When when I was 12 my my dream and sole ambition in life was to take this Rubik's Cube and make it round. And I guess you can tell the nerds early because that was I would I had a sketchbook under my bed with page after page of drawings of of my round Rubik's Cube. My mom knew about those drawings. And one day we're at the mall. And guess what I see? Oh, no, right there on store shelves for
you. There it is. The one already invented
already invented theater like this. This This was it. This was the impossible. Even had a better name than around Rubik's Cube, better named in mind. And I looked up and I didn't cry. You know, it's like, I'm not gonna cry. I'm not gonna cry. But because my mom had seen this sketchbook I look up at her and my mom's crying. She's like, Oh, my God. So
So you try to help these people and help their ideas. And I will say, I know you've got one other item in there that's quite interesting to talk about
one more that's going back to that the toughest part of my practice. I think that a week goes by that I see an inventor come in with evidence of an idea that they see on store shelves, that they just didn't, you know, fast enough. Well,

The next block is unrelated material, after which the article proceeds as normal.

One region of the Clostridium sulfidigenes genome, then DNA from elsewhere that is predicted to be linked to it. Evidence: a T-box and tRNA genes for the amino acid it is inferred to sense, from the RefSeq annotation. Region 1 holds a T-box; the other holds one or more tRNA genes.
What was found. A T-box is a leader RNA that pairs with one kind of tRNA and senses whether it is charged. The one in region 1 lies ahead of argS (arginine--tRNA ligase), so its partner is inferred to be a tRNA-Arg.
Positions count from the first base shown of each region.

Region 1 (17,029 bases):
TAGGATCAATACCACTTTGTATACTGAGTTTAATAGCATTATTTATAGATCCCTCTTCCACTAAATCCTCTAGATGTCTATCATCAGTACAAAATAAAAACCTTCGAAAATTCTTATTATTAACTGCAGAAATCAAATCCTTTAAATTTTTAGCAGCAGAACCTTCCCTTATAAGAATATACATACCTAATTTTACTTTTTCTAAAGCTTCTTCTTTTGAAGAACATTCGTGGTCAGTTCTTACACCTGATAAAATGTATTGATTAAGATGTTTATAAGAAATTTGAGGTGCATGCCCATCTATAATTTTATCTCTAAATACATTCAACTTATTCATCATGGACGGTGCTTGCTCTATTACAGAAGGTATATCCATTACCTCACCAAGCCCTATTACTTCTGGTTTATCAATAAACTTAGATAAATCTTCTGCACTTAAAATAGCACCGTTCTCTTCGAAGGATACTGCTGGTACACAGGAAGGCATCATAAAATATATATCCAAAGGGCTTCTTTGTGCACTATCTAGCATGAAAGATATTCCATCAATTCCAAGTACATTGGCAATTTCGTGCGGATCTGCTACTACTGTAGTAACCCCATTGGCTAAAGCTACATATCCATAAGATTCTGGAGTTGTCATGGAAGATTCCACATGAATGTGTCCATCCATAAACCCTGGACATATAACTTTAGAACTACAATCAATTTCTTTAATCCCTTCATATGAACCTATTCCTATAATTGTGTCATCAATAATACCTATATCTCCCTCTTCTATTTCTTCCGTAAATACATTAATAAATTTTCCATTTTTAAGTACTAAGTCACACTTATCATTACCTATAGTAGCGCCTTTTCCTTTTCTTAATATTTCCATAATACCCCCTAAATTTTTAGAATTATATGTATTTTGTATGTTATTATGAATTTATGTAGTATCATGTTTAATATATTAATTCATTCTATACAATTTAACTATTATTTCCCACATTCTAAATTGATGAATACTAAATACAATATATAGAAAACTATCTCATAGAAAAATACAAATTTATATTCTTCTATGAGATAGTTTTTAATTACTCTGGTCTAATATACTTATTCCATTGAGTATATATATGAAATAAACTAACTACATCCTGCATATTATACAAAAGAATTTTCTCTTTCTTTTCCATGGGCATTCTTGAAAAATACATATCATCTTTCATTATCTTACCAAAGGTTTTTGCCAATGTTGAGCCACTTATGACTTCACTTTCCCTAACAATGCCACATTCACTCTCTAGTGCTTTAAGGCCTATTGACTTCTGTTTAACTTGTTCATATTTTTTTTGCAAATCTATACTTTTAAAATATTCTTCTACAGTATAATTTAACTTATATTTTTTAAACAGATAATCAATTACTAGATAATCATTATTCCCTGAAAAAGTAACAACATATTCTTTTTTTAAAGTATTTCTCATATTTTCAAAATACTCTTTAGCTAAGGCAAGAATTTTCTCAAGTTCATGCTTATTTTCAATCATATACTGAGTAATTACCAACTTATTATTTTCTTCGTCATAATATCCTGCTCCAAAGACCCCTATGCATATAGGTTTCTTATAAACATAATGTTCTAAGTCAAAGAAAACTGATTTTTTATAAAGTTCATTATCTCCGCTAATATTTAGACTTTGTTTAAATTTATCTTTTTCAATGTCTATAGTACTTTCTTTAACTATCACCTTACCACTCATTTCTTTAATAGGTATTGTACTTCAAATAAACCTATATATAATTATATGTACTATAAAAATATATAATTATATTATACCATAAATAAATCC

make sure we get into his advice. Let's say somebody has we have about a minute and a half left. What is your biggest piece of advice for people? If they are maybe working on something? Do you have to act fast?
Absolutely. You have to act fast. You don't I see a lot of people spend a lot of time and money on prototypes, and I absolutely am against that. You want to put together a working model as inexpensively as you can. So I don't mind paper cups and playdough and cardboard. But to go and start the idea
that you need to Pat right not the actual completed
Exactly. So for the when you filed the patent, you file it with drawings. And that's all you really have to show are drawings of the idea, you don't have to develop it.
And real quickly, he said that you even have to be careful about when you're because my thought is when you search it, let's make sure that it doesn't already exist, you go to Google. But you see that,
that is dangerous, specially if it's a simple idea. Like if you had to get into this one, if you had put in, upside down, catch a bottle. And this This idea was Paul Brown invented, patented and sold it for $13 million. And it's simply reversing the label, and you have a valve that doesn't leak when it's upside down. Something like that. If you were to type it in there's it's simple enough that those key words might give away your idea there, you know, there's marketing companies.
Time here, books, where can people get these and get more info?
The books if you you can get them at the patent professor.com Okay, and I have 50 videos on the patent process, animated cartoon videos that explain the process in simple, straightforward, we're
gonna go in the commercial break, we're gonna start drawing up our ideas. Maybe we won't be here the next couple of days. Stay with us. We'll be right back.